The Independent Monitor will continue to review cases of alleged misconduct. The monitor can recommend disciplinary actions, as the panel does. Boulder’s temporary monitor is Florence Finkle, who works with Los Angeles-based OIR Group and is a board member for the National Association for Civilian Oversight of Law Enforcement.

Any complaints filed during the work stoppage would “most likely be closed” by the time the POP resumes, Finkle said.

How long will the stoppage last?

As long as it takes to update the ordinance. Farah Muscadin, a consultant hired by the city to help the panel in the absence of a permanent monitor, laid out a possible timeline.

The work will begin this week; a community feedback session on the ordinance is tentatively scheduled for the week of June 19. The workgroup hopes to meet with City Council for an August study session, with first reading of the ordinance in September and a vote and passage the first week of October.

Who will be in the workgroup?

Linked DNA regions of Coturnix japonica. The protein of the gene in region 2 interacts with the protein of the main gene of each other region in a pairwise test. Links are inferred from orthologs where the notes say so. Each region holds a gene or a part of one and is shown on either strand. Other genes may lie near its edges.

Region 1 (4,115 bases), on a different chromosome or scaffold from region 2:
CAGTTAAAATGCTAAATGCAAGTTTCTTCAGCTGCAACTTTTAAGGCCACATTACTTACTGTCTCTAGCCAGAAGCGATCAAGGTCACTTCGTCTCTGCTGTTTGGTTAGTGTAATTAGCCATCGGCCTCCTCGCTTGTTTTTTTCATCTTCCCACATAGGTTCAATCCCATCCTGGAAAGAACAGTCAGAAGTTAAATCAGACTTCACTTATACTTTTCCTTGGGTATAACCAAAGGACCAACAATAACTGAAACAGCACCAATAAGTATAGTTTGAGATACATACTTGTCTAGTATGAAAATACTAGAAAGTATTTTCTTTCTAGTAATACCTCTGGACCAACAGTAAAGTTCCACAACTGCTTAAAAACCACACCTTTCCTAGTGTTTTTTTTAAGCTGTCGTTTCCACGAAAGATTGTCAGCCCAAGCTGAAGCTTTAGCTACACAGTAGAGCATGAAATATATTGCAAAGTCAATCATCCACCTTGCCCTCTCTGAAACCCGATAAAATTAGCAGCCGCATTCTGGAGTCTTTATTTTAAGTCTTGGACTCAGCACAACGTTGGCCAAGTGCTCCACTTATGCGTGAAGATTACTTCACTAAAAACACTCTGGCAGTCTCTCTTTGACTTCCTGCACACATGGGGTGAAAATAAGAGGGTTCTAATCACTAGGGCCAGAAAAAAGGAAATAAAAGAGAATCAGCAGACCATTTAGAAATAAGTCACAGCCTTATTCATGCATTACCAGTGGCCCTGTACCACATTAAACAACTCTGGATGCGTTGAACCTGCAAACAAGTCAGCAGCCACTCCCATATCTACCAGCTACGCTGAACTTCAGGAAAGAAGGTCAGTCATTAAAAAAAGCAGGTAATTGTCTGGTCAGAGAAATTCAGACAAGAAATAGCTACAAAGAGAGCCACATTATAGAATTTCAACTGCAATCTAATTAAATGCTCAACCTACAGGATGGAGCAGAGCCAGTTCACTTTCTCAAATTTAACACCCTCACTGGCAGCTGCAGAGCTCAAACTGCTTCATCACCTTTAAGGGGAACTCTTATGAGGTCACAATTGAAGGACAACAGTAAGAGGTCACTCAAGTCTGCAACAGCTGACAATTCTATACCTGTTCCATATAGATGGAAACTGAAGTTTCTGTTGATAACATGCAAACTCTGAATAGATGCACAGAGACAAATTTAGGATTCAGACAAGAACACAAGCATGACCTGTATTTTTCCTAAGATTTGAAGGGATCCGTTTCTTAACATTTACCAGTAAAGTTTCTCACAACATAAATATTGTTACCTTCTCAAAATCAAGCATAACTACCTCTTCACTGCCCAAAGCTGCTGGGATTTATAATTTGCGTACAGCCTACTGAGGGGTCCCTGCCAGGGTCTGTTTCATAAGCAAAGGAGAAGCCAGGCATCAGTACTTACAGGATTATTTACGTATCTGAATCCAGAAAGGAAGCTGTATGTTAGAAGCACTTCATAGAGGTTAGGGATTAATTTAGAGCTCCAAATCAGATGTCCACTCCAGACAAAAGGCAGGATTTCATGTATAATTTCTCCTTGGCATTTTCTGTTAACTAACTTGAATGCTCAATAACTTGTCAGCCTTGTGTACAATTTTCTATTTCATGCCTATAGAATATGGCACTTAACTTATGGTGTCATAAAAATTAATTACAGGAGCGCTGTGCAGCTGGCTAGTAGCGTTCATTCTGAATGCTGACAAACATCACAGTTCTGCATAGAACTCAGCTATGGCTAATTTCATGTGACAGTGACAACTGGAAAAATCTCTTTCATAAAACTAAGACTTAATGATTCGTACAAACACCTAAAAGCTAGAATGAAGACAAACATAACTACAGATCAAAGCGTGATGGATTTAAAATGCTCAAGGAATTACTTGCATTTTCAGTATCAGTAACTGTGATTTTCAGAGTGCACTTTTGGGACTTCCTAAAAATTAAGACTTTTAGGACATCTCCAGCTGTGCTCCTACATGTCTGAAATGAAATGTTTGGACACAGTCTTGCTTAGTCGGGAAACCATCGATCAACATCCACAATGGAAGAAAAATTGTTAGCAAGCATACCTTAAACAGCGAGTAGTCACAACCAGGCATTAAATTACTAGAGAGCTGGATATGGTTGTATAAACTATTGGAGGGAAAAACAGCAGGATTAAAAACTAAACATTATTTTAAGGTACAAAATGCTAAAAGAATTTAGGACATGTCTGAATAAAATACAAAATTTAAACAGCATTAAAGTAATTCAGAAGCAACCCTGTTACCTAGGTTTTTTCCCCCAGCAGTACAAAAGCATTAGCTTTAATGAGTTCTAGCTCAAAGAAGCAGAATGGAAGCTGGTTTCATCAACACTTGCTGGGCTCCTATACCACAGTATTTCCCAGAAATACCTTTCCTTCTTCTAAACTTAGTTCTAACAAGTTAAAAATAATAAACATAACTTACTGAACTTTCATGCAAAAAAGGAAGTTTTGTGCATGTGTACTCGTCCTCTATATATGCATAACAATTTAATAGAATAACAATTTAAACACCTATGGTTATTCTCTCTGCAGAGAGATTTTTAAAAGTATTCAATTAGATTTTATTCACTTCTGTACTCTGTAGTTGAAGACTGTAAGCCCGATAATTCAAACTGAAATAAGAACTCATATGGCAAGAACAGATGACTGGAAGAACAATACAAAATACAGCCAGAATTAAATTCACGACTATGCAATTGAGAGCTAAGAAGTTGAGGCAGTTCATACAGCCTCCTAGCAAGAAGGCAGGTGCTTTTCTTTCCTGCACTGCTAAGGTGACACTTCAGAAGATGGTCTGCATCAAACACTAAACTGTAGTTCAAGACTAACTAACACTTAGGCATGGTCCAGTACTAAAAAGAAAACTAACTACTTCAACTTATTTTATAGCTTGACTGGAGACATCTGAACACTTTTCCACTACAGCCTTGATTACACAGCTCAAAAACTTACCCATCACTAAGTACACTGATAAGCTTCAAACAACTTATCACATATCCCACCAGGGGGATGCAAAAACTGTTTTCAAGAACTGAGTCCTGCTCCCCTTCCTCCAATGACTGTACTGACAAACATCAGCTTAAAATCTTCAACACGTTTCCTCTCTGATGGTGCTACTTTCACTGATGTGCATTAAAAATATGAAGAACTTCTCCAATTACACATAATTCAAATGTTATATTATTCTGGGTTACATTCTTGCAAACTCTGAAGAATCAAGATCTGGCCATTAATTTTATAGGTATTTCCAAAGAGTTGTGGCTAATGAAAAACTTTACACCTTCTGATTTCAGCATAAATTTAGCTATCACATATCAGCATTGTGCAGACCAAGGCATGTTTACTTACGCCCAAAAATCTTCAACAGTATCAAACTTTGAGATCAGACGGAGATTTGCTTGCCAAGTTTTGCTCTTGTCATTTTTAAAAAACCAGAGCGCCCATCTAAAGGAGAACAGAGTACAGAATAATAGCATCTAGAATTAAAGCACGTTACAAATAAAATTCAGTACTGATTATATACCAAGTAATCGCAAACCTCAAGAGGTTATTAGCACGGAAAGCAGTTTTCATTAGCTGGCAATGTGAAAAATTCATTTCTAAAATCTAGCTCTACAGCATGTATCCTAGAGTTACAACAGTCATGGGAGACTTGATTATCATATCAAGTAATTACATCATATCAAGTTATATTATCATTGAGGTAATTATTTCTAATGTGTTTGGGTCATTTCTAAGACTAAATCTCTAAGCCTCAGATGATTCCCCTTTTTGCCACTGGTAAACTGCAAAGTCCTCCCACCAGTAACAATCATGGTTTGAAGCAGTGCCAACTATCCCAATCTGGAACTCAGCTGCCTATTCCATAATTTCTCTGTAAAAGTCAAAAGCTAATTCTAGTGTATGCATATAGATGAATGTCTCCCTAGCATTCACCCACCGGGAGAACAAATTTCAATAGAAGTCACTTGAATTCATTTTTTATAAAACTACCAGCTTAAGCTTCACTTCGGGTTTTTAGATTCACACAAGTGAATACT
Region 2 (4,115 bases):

Two members of POP, a representative from the Boulder Police Department, a city attorney, representatives from the Boulder County NAACP branch and El Centro Amistad — the community organizations who had members on POP’s selection committee — and Martha Wilson, a former panelist who began working on ordinance changes after resigning in November.

An attorney not affiliated with the city may join the group as well. POP voted to request that the city pay for outside counsel.

“We’ve requested independent counsel several times,” panel member Hadasa Villalobos said, but those requests have not been honored.

“That hasn’t been a, ‘No, you can’t do it,’” Leonard clarified. “It’s been a ‘Pick your legal counsel and set your budget.’”’

What parts of the ordinance might be changed?

That will in part be determined by the process. So far, two areas have been specifically called out by current and former panelists and community members: The need for an independent attorney to advise POP, and changes to the language around bias that were the crux of Sweeney-Miran’s dismissal.

What happens next?

Although the panel is not asking the city’s permission to stop work, Council may still discuss it. As of yet, it has not been added to the agenda.

If a code of conduct complaint is filed, the Council will have to take action. Complaints must be investigated, either internally or by an outside party.

“I don’t know what’s going to happen next,” Poe said. “This is a unique situation … we’ll see what direction [council members] want to take.”